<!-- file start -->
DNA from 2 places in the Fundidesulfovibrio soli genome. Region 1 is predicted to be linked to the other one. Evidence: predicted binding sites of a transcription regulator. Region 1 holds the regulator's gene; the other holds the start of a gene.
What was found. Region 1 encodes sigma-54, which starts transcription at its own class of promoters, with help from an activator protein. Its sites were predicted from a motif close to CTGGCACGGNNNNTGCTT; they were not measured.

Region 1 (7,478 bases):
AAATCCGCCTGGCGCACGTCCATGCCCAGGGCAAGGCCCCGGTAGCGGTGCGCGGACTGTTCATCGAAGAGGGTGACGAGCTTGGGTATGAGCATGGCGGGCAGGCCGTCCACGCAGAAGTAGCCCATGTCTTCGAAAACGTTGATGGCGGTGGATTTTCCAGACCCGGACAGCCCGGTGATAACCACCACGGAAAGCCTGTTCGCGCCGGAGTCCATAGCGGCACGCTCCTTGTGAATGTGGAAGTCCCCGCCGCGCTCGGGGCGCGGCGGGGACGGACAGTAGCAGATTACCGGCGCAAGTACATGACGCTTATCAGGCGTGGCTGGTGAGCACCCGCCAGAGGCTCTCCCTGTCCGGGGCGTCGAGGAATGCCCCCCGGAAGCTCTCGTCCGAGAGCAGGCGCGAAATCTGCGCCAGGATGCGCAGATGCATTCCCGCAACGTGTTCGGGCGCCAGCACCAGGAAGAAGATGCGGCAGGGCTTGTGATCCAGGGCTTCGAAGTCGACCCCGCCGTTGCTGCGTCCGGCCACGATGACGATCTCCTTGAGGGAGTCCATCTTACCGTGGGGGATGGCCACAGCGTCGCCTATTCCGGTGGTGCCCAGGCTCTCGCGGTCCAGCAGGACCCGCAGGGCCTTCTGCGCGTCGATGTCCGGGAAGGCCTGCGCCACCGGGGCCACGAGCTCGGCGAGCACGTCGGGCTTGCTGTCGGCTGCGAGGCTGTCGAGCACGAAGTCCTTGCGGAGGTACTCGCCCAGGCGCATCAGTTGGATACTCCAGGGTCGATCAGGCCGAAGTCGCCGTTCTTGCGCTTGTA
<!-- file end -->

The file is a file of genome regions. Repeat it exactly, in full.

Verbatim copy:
DNA from 2 places in the Fundidesulfovibrio soli genome. Region 1 is predicted to be linked to the other one. Evidence: predicted binding sites of a transcription regulator. Region 1 holds the regulator's gene; the other holds the start of a gene.
What was found. Region 1 encodes sigma-54, which starts transcription at its own class of promoters, with help from an activator protein. Its sites were predicted from a motif close to CTGGCACGGNNNNTGCTT; they were not measured.

Region 1 (7,478 bases):
AAATCCGCCTGGCGCACGTCCATGCCCAGGGCAAGGCCCCGGTAGCGGTGCGCGGACTGTTCATCGAAGAGGGTGACGAGCTTGGGTATGAGCATGGCGGGCAGGCCGTCCACGCAGAAGTAGCCCATGTCTTCGAAAACGTTGATGGCGGTGGATTTTCCAGACCCGGACAGCCCGGTGATAACCACCACGGAAAGCCTGTTCGCGCCGGAGTCCATAGCGGCACGCTCCTTGTGAATGTGGAAGTCCCCGCCGCGCTCGGGGCGCGGCGGGGACGGACAGTAGCAGATTACCGGCGCAAGTACATGACGCTTATCAGGCGTGGCTGGTGAGCACCCGCCAGAGGCTCTCCCTGTCCGGGGCGTCGAGGAATGCCCCCCGGAAGCTCTCGTCCGAGAGCAGGCGCGAAATCTGCGCCAGGATGCGCAGATGCATTCCCGCAACGTGTTCGGGCGCCAGCACCAGGAAGAAGATGCGGCAGGGCTTGTGATCCAGGGCTTCGAAGTCGACCCCGCCGTTGCTGCGTCCGGCCACGATGACGATCTCCTTGAGGGAGTCCATCTTACCGTGGGGGATGGCCACAGCGTCGCCTATTCCGGTGGTGCCCAGGCTCTCGCGGTCCAGCAGGACCCGCAGGGCCTTCTGCGCGTCGATGTCCGGGAAGGCCTGCGCCACCGGGGCCACGAGCTCGGCGAGCACGTCGGGCTTGCTGTCGGCTGCGAGGCTGTCGAGCACGAAGTCCTTGCGGAGGTACTCGCCCAGGCGCATCAGTTGGATACTCCAGGGTCGATCAGGCCGAAGTCGCCGTTCTTGCGCTTGTA